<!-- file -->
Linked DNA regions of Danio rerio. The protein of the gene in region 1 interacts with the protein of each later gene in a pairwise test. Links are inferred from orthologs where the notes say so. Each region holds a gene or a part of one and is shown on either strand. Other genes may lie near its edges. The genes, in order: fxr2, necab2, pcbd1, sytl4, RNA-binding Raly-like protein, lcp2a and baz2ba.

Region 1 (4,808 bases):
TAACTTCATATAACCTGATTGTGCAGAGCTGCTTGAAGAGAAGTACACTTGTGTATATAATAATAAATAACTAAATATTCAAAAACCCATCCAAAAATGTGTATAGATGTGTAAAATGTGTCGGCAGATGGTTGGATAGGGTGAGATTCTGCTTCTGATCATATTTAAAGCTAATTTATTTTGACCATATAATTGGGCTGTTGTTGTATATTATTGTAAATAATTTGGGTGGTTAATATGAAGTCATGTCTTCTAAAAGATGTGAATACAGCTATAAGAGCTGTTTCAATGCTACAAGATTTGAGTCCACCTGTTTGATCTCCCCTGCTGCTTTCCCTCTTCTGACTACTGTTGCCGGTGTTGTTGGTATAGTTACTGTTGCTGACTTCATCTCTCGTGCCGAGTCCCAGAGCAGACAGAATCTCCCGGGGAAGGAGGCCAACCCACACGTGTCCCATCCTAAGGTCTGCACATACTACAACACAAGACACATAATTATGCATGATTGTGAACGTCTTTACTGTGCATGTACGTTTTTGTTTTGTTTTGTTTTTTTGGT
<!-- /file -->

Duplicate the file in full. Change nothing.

Linked DNA regions of Danio rerio. The protein of the gene in region 1 interacts with the protein of each later gene in a pairwise test. Links are inferred from orthologs where the notes say so. Each region holds a gene or a part of one and is shown on either strand. Other genes may lie near its edges. The genes, in order: fxr2, necab2, pcbd1, sytl4, RNA-binding Raly-like protein, lcp2a and baz2ba.

Region 1 (4,808 bases):
TAACTTCATATAACCTGATTGTGCAGAGCTGCTTGAAGAGAAGTACACTTGTGTATATAATAATAAATAACTAAATATTCAAAAACCCATCCAAAAATGTGTATAGATGTGTAAAATGTGTCGGCAGATGGTTGGATAGGGTGAGATTCTGCTTCTGATCATATTTAAAGCTAATTTATTTTGACCATATAATTGGGCTGTTGTTGTATATTATTGTAAATAATTTGGGTGGTTAATATGAAGTCATGTCTTCTAAAAGATGTGAATACAGCTATAAGAGCTGTTTCAATGCTACAAGATTTGAGTCCACCTGTTTGATCTCCCCTGCTGCTTTCCCTCTTCTGACTACTGTTGCCGGTGTTGTTGGTATAGTTACTGTTGCTGACTTCATCTCTCGTGCCGAGTCCCAGAGCAGACAGAATCTCCCGGGGAAGGAGGCCAACCCACACGTGTCCCATCCTAAGGTCTGCACATACTACAACACAAGACACATAATTATGCATGATTGTGAACGTCTTTACTGTGCATGTACGTTTTTGTTTTGTTTTGTTTTTTTGGT